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Brexit

Theresa May Managed to Hang on—Here's What's Next for the UK

She might be bolstered by winning the vote of no confidence, but her authority is still ebbing away.

by Gavin Haynes
Dec 13 2018, 3:45pm

This article originally appeared on VICE UK.

As a Prime Minister, Theresa May specializes in turning high drama into sprawling tedium, it was a poetic climax.

Two-hundred members of parliament voted to keep May as leader, and 117 voted to chuck her. A 63 percent referendum result in favor of Remain. Piss-poor, certainly less than she had expected, but still: hardly close. She fights on. But for what? And how?

After that brief interlude, we're right back to the main game: getting the draft agreement through parliament. It's still as impossible as it was on Tuesday. The DUP [Democratic Unionist Party] are still against it. The EU are still saying they won't budge. And the notion that the Eurosceptic third of her party will now simply shut up is fanciful. Yesterday, Chancellor Philip Hammond was calling his own colleagues "extremists who’ve been flushed out."

Half-right, Phil. They’re not flushed out, merely exposed. They’re Brussels' Viet Kong, prepared to die with a grenade between the teeth rather than leave the foxhole.

Funny how the worm turns. Two years ago, we were all talking about a realignment on the left. The Labour Party splitting into its Socialists and Social Democrat wings. Even six months ago the "new centrist party" mythology still had legs. Now, it’s the Tory Party that might come apart along its Brexit axis. Many on both sides of that line are willing it on. This week, Tory MP Heidi Allen said she’d rather resign the party whip than be led by Boris Johnson. That’s de facto splitting.

The confusion is made even more messy by limited options. You can’t rely on your own MPs or the DUP, so, until recently, Number ten had believed there was some cohort of Labour MPs that might vote with them.

Not as far-fetched as it sounds. In the 1970s, in order to take Britain into the Common Market, Conservative PM Ted Heath was forced to rely on the votes of Labour members to pass his legislation. In the same way, while they might not back her draft agreement at first, things are about to get very tight, and as the next few weeks unfold, cold realities will gradually trump high principles, and mutual self-interest will prevail.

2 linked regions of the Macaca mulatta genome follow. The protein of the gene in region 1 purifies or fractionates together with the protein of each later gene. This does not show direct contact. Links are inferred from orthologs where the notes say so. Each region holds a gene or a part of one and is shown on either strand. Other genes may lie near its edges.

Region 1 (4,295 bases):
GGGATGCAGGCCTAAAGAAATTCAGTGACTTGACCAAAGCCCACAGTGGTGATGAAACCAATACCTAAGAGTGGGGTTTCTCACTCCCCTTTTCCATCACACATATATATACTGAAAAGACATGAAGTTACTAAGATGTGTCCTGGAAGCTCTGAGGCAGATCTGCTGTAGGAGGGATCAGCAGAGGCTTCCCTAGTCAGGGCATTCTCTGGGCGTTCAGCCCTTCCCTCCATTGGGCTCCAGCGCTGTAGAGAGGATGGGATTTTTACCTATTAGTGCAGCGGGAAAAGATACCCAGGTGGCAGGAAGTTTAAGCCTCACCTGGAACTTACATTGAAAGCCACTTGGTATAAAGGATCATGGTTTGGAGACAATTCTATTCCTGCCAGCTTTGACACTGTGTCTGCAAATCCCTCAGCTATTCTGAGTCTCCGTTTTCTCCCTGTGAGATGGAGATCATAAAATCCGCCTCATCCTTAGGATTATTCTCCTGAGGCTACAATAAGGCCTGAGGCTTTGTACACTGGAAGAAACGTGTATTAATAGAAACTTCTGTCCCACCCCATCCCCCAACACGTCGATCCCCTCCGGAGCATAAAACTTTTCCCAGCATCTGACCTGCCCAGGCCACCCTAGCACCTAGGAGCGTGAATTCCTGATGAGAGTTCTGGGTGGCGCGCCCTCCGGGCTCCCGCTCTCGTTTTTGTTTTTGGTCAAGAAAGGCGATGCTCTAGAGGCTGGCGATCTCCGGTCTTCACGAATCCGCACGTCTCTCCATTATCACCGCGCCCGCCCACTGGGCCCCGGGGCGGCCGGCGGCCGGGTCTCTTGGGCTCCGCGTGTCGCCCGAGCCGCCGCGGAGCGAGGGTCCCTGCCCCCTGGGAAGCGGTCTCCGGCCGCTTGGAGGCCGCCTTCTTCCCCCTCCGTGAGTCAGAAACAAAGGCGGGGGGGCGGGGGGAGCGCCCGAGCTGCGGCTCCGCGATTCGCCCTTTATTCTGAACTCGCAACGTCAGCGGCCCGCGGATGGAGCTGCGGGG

After all, legally speaking, whatever happens, we will leave on March 29. If a new relationship is not agreed we leave with no two-year transition period, and we go back to WTO [World Trade Organization] tariffs.

But there is a vast majority in the House which is firmly against that scenario. So, faced with the devil and the deep blue sea, enough Labour MPs will peel off to avoid it, and put May over the line. This is still a hard sell, as, at present count, it'd have to be at least 80 of them—almost a third of the party.

Nice idea. But still unlikely. Labour are extremely dug-in; they smell blood. Who are these potential rebels? Well, there are no names in the frame yet, so it remains a pipe dream.

Even Nick Timothy, May’s former chief adviser, has announced that he can’t see the draft agreement making it through: "It's now clearer than before that there is no majority for her deal and no majority for no deal. We are left with Norway or a second referendum."

What to do? Just keep doing the only things you can do and hope. Now, she has yet another mission with no option for failure: Return to what she was doing on Tuesday, go to Brussels, and force them to tweak the Backstop. Success there might at least soothe some of her Brexiteers. Though hardly all of them.

She might be bolstered by the vote, but her authority is still ebbing away. To buy off her critics, May was forced to announce that she wouldn’t contest another election. Once a PM admits they are finite, power starts to drain away from them—and fast. We saw it happen with Blair’s final two years. It was happening to Cameron, before events guillotined him.

Their plot may have failed, but Brexiteers can at least take heart from one reason why May has been allowed by her party to continue: That whoever takes on the withdrawal agreement will almost certainly be destroyed by the process.

Is it just me, or does she seem to particularly revel in that part of the bargain? She is the queen of hand-wringing Anglican piety, self-sacrifice as a moral good, pathological humility as the highest pride of all. No wonder she looked almost radiant at the Despatch Box yesterday. We are witnessing the death and resurrection of Saint Theresa. Amen.

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